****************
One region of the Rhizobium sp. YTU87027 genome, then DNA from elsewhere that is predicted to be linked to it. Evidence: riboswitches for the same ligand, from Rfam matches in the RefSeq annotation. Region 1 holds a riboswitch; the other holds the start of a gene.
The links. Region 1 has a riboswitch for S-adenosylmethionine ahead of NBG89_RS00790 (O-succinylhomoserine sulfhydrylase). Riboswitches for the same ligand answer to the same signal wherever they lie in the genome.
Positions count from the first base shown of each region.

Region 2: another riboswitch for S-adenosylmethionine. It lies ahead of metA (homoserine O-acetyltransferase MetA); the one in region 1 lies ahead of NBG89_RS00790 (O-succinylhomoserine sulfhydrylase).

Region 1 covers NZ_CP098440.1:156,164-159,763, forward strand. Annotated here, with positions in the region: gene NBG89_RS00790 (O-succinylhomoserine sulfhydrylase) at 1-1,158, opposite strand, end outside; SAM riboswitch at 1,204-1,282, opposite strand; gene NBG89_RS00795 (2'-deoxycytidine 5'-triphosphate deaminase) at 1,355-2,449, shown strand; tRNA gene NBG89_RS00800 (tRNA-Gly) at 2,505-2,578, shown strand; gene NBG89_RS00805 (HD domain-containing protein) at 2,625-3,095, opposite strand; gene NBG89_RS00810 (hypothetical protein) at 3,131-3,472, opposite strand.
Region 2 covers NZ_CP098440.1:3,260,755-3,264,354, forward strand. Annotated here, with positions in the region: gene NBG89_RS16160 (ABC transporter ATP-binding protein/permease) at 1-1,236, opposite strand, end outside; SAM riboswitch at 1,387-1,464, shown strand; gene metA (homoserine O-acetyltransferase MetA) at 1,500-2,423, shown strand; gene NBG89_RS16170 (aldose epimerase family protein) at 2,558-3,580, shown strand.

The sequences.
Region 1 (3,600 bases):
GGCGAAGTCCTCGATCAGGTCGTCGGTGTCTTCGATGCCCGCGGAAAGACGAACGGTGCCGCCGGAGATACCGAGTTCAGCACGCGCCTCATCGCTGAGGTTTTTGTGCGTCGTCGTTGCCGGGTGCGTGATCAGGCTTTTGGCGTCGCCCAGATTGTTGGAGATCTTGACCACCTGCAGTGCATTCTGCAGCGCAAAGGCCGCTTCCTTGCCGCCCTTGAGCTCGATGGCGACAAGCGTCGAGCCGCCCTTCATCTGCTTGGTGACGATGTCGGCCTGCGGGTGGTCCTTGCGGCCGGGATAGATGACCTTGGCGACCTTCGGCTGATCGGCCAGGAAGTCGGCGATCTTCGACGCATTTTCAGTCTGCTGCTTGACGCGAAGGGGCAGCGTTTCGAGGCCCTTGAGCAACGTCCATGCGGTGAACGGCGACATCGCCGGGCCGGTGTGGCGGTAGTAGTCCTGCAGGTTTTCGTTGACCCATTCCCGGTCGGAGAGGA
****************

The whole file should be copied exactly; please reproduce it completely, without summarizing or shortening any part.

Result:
One region of the Rhizobium sp. YTU87027 genome, then DNA from elsewhere that is predicted to be linked to it. Evidence: riboswitches for the same ligand, from Rfam matches in the RefSeq annotation. Region 1 holds a riboswitch; the other holds the start of a gene.
The links. Region 1 has a riboswitch for S-adenosylmethionine ahead of NBG89_RS00790 (O-succinylhomoserine sulfhydrylase). Riboswitches for the same ligand answer to the same signal wherever they lie in the genome.
Positions count from the first base shown of each region.

Region 2: another riboswitch for S-adenosylmethionine. It lies ahead of metA (homoserine O-acetyltransferase MetA); the one in region 1 lies ahead of NBG89_RS00790 (O-succinylhomoserine sulfhydrylase).

Region 1 covers NZ_CP098440.1:156,164-159,763, forward strand. Annotated here, with positions in the region: gene NBG89_RS00790 (O-succinylhomoserine sulfhydrylase) at 1-1,158, opposite strand, end outside; SAM riboswitch at 1,204-1,282, opposite strand; gene NBG89_RS00795 (2'-deoxycytidine 5'-triphosphate deaminase) at 1,355-2,449, shown strand; tRNA gene NBG89_RS00800 (tRNA-Gly) at 2,505-2,578, shown strand; gene NBG89_RS00805 (HD domain-containing protein) at 2,625-3,095, opposite strand; gene NBG89_RS00810 (hypothetical protein) at 3,131-3,472, opposite strand.
Region 2 covers NZ_CP098440.1:3,260,755-3,264,354, forward strand. Annotated here, with positions in the region: gene NBG89_RS16160 (ABC transporter ATP-binding protein/permease) at 1-1,236, opposite strand, end outside; SAM riboswitch at 1,387-1,464, shown strand; gene metA (homoserine O-acetyltransferase MetA) at 1,500-2,423, shown strand; gene NBG89_RS16170 (aldose epimerase family protein) at 2,558-3,580, shown strand.

The sequences.
Region 1 (3,600 bases):
GGCGAAGTCCTCGATCAGGTCGTCGGTGTCTTCGATGCCCGCGGAAAGACGAACGGTGCCGCCGGAGATACCGAGTTCAGCACGCGCCTCATCGCTGAGGTTTTTGTGCGTCGTCGTTGCCGGGTGCGTGATCAGGCTTTTGGCGTCGCCCAGATTGTTGGAGATCTTGACCACCTGCAGTGCATTCTGCAGCGCAAAGGCCGCTTCCTTGCCGCCCTTGAGCTCGATGGCGACAAGCGTCGAGCCGCCCTTCATCTGCTTGGTGACGATGTCGGCCTGCGGGTGGTCCTTGCGGCCGGGATAGATGACCTTGGCGACCTTCGGCTGATCGGCCAGGAAGTCGGCGATCTTCGACGCATTTTCAGTCTGCTGCTTGACGCGAAGGGGCAGCGTTTCGAGGCCCTTGAGCAACGTCCATGCGGTGAACGGCGACATCGCCGGGCCGGTGTGGCGGTAGTAGTCCTGCAGGTTTTCGTTGACCCATTCCCGGTCGGAGAGGA